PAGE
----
Senate on a slippery path with filibuster change

The manufactured crisis last week that led to extraordinary, unprecedented change to the filibuster, prompted by Majority Leader Harry Reid (D-NV) and Senate Democrats, is the first step down a road that undermines the nature of the chamber and will, almost certainly, lead to bigger changes.

The Senate was meant to be the more prestigious body of Congress and its members, given six-year terms, were selected to be responsive to state interests in Washington. Members of the House of Representatives, on the other hand, were meant to serve as the voices of the people, subject to re-election every two years.

Contrary to what President Obama said in his statement after the filibuster change, that “if you got a majority of folks who believe in something, then it should be able to pass,” the upper chamber was never meant to serve as a “voice of the people,” nor was meant to rubber stamp majoritarian views or interest.

It was meant, as James Madison once said, “to consist in its proceedings with more coolness, with more system and with more wisdom, than the popular branch.” Passing legislation and approving nominees based on consensus. The filibuster — which has existed as a concept since the chamber was created and in practice since 1837 — was a tool to achieve consensus.

But, over time, the Senate has become more and more like the House, beginning in 1913 with the ratification of the Seventeenth Amendment, which mandated direct election of senators by voters in their respective states.

The Founding Fathers were concerned about a legislative branch that was too responsive to the whims of majority views, which could potentially be dangerous to essential liberty. In Federalist 10, Madison warned about the problem of faction.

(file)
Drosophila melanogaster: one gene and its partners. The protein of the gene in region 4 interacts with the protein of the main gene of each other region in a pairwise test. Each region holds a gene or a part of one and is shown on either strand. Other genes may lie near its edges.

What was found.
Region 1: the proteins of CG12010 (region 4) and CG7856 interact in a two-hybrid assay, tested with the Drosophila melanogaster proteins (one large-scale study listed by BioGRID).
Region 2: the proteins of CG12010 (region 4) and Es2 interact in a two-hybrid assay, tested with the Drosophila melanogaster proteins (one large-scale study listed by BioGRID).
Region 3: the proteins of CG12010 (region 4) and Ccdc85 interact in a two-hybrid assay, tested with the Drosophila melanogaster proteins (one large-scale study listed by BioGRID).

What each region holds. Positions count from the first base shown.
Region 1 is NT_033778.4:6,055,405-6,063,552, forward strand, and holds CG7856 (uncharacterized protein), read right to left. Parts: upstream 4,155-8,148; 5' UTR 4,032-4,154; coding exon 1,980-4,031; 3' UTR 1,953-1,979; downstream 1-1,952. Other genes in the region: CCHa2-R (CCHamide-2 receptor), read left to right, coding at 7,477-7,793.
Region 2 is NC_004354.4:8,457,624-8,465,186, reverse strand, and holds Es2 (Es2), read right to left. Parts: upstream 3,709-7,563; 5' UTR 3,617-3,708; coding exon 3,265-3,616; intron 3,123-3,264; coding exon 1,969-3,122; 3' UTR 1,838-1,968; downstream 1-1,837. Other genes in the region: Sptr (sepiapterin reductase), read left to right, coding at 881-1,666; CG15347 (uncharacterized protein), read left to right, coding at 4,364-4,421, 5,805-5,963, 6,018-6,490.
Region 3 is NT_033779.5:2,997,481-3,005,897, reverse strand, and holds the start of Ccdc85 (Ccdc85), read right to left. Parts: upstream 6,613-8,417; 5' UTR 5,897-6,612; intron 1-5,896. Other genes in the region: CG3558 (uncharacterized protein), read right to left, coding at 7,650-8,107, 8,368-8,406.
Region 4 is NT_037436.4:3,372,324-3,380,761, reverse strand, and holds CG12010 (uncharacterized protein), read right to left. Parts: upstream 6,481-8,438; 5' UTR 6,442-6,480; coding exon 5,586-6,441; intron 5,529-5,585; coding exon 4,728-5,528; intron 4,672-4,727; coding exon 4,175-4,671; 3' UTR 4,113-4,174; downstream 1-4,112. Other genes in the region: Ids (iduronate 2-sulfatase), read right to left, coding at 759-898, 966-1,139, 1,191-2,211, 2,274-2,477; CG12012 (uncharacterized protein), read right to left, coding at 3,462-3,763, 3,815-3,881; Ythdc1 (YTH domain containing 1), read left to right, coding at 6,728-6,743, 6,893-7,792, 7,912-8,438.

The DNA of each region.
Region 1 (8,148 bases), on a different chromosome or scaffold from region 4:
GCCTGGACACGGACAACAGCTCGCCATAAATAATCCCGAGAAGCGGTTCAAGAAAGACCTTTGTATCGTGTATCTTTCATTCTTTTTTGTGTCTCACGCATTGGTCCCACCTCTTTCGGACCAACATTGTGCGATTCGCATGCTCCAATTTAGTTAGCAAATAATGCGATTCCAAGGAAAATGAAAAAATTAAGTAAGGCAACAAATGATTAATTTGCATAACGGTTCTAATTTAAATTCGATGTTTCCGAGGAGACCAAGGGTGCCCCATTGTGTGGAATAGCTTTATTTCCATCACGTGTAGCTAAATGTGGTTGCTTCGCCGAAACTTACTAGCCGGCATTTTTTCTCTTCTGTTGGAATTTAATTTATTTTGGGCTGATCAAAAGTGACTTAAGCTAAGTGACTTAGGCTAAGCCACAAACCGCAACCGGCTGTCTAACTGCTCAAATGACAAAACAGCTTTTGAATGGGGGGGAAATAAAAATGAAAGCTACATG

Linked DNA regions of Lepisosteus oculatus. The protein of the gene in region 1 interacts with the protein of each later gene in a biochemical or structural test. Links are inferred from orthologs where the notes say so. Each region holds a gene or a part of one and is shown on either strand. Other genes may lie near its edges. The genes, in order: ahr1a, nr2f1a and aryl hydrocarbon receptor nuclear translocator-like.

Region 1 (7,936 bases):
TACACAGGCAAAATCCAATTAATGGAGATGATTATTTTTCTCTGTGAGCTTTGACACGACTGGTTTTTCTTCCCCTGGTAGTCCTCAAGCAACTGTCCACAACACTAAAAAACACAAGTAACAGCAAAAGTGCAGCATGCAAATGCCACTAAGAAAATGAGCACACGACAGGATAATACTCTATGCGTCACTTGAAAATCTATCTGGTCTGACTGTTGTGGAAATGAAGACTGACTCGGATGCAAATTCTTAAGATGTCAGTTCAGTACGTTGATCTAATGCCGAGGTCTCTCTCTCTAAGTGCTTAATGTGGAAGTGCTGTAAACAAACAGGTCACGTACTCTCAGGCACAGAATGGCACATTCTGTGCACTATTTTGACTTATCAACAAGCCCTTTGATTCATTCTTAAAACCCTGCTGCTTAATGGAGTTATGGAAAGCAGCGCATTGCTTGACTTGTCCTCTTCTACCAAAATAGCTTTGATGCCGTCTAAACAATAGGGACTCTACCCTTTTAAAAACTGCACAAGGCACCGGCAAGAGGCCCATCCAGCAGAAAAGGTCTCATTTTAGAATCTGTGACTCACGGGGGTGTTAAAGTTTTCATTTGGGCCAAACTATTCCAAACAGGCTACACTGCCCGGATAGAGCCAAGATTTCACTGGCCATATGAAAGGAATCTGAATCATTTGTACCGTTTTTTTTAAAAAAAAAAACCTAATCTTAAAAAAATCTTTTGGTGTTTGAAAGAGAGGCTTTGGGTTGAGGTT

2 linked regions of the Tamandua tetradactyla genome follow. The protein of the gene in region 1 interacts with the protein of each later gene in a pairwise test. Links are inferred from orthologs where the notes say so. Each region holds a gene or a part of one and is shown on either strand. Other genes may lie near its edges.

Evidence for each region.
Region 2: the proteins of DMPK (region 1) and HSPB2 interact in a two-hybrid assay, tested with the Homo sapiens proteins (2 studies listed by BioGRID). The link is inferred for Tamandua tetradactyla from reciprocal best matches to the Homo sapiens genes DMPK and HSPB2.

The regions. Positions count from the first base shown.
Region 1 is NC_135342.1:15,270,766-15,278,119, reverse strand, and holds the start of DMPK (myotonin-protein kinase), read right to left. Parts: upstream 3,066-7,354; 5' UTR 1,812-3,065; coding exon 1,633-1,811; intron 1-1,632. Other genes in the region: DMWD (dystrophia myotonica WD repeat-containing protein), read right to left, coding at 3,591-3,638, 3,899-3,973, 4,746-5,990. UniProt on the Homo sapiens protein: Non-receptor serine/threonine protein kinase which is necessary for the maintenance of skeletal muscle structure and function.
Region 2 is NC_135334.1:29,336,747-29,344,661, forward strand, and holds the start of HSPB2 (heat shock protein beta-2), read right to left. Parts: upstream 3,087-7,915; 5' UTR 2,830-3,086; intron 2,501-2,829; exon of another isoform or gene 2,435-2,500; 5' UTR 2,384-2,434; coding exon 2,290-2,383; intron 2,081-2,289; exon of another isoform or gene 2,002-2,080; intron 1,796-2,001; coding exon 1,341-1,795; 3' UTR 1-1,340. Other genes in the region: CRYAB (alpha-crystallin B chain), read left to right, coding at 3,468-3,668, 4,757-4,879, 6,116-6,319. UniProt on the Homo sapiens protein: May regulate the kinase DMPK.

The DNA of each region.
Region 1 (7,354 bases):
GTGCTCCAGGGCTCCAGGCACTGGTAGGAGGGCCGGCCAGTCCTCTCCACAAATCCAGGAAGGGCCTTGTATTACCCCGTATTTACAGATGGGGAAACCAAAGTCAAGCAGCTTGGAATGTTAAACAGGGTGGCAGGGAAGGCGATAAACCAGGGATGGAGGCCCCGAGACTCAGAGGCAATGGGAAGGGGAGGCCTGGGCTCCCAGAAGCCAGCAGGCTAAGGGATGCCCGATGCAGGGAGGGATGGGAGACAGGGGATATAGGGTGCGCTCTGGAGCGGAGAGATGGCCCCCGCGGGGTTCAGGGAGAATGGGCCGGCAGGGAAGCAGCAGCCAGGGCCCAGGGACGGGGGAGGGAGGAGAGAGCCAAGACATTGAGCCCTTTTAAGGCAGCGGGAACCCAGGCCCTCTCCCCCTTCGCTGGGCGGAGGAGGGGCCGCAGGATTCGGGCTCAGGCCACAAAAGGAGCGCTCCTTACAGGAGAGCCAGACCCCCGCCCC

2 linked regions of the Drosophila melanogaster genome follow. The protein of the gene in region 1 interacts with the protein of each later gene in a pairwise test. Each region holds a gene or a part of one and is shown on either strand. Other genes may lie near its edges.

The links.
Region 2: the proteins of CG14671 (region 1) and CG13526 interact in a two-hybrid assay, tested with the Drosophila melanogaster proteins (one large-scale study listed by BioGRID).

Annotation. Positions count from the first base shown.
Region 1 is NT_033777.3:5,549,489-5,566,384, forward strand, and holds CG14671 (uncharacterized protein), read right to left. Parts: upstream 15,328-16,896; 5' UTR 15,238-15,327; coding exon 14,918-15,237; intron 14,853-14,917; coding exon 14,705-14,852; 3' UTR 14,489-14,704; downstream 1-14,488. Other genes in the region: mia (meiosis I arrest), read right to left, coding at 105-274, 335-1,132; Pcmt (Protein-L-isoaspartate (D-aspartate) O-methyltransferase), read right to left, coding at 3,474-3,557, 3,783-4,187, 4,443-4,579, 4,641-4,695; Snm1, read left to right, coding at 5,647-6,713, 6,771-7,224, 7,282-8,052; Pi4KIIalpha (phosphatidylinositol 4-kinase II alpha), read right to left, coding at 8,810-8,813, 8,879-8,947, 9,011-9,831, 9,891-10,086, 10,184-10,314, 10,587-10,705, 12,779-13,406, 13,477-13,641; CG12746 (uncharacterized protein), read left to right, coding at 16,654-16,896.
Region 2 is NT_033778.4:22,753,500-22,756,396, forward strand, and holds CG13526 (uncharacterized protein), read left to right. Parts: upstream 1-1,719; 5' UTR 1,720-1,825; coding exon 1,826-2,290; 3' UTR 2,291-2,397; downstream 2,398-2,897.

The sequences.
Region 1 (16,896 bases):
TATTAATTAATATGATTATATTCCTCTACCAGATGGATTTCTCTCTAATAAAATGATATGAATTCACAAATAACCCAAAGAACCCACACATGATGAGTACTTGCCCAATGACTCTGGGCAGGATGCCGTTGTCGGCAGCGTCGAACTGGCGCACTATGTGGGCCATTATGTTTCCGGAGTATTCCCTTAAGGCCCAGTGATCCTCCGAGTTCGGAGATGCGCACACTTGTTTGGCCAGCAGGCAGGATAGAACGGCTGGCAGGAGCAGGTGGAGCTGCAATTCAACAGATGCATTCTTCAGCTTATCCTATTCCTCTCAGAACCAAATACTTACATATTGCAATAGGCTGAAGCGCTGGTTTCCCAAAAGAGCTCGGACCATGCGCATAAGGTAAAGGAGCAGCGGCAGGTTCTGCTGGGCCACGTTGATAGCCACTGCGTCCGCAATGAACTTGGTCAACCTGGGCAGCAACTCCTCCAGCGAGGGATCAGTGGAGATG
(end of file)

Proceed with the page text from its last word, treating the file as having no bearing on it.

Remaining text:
Congress passes Reid-McConnell funding, debt ceiling deal

Passage of Reid-McConnell in the House

The government shutdown has come to an end and the debt ceiling has been raised after Congress passed the deal worked out between Senate Majority Leader Harry Reid (D-NV) and Minority Leader Mitch McConnell (R-KY).

The final deal is funds the federal government through January 15 and raises the debt ceiling to February 7. It also allows for budget negotiations between the two chambers, with the goal of coming to an agreement by December 13. Those points were sort of the basic parts of the deal.

Other aspects of the deal include, according to Jamie Dupree, back-pay for furloughed federal workers, reporting requirements on verification procedures for ObamaCare subsidies, and blocks a pay raise for Congress in FY 2014.

Senators announce opposition to Obama-backed U.N. Arms Trade Treaty

The United Nations Arms Trade Treaty (ATT) faces a nearly impossible road to ratification after half of the United States Senate reiterated their opposition to the measure in a letter to President Barack Obama.

The letter, which was spearheaded by Sen. Joe Manchin (D-WV) and signed by 50 senators, meticulously explained the reasons for opposition, including the lack of consensus at the U.N. and weak recognition of the lawful use of firearms.

“[T]he treaty was adopted by a procedure which violates a red line laid down by your own administration. In October 2009, then-Secretary of State Hillary Clinton stated that the U.S. supported the negotiation of the treaty only by ‘the rule of consensus decision-making,’” noted the senators in the letter to President Obama.

“But in April 2013, after the treaty failed to achieve consensus, it was adopted by majority vote in the U.N. General Assembly,” the senators wrote. “We fear that this reversal has done grave damage to the diplomatic credibility of the United States.”

President Obama supports the treaty, which was signed last month by Secretary of State John Kerry. Many Second Amendment supporters believe that the treaty will serve as a backdoor for gun control regulations, including gun registration, as a provision of the measure requires countries to track gun ownership of small arms to the “end user.”

The senators noted that the treaty’s lack recognition of lawful ownership and tracking requirements played a factor in their opposition.